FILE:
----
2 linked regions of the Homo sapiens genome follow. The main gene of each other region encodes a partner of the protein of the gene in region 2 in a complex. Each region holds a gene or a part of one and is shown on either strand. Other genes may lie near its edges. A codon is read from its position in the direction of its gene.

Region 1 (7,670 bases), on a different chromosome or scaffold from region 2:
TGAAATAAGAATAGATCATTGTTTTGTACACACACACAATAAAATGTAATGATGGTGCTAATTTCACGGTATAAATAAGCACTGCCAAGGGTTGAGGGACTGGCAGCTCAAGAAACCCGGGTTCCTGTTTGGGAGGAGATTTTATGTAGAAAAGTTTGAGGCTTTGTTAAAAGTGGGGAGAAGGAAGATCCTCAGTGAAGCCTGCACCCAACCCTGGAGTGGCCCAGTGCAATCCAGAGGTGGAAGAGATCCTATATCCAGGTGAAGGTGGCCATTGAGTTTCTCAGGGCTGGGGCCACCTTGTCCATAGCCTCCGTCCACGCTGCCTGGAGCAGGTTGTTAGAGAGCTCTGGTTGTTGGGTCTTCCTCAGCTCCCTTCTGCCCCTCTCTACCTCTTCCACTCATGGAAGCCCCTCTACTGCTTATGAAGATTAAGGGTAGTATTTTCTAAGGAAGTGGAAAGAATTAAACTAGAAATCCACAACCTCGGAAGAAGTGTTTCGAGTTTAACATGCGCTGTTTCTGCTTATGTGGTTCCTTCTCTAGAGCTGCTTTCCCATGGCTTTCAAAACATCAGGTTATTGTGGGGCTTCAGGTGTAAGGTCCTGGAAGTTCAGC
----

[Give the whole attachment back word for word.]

2 linked regions of the Homo sapiens genome follow. The main gene of each other region encodes a partner of the protein of the gene in region 2 in a complex. Each region holds a gene or a part of one and is shown on either strand. Other genes may lie near its edges. A codon is read from its position in the direction of its gene.

Region 1 (7,670 bases), on a different chromosome or scaffold from region 2:
TGAAATAAGAATAGATCATTGTTTTGTACACACACACAATAAAATGTAATGATGGTGCTAATTTCACGGTATAAATAAGCACTGCCAAGGGTTGAGGGACTGGCAGCTCAAGAAACCCGGGTTCCTGTTTGGGAGGAGATTTTATGTAGAAAAGTTTGAGGCTTTGTTAAAAGTGGGGAGAAGGAAGATCCTCAGTGAAGCCTGCACCCAACCCTGGAGTGGCCCAGTGCAATCCAGAGGTGGAAGAGATCCTATATCCAGGTGAAGGTGGCCATTGAGTTTCTCAGGGCTGGGGCCACCTTGTCCATAGCCTCCGTCCACGCTGCCTGGAGCAGGTTGTTAGAGAGCTCTGGTTGTTGGGTCTTCCTCAGCTCCCTTCTGCCCCTCTCTACCTCTTCCACTCATGGAAGCCCCTCTACTGCTTATGAAGATTAAGGGTAGTATTTTCTAAGGAAGTGGAAAGAATTAAACTAGAAATCCACAACCTCGGAAGAAGTGTTTCGAGTTTAACATGCGCTGTTTCTGCTTATGTGGTTCCTTCTCTAGAGCTGCTTTCCCATGGCTTTCAAAACATCAGGTTATTGTGGGGCTTCAGGTGTAAGGTCCTGGAAGTTCAGC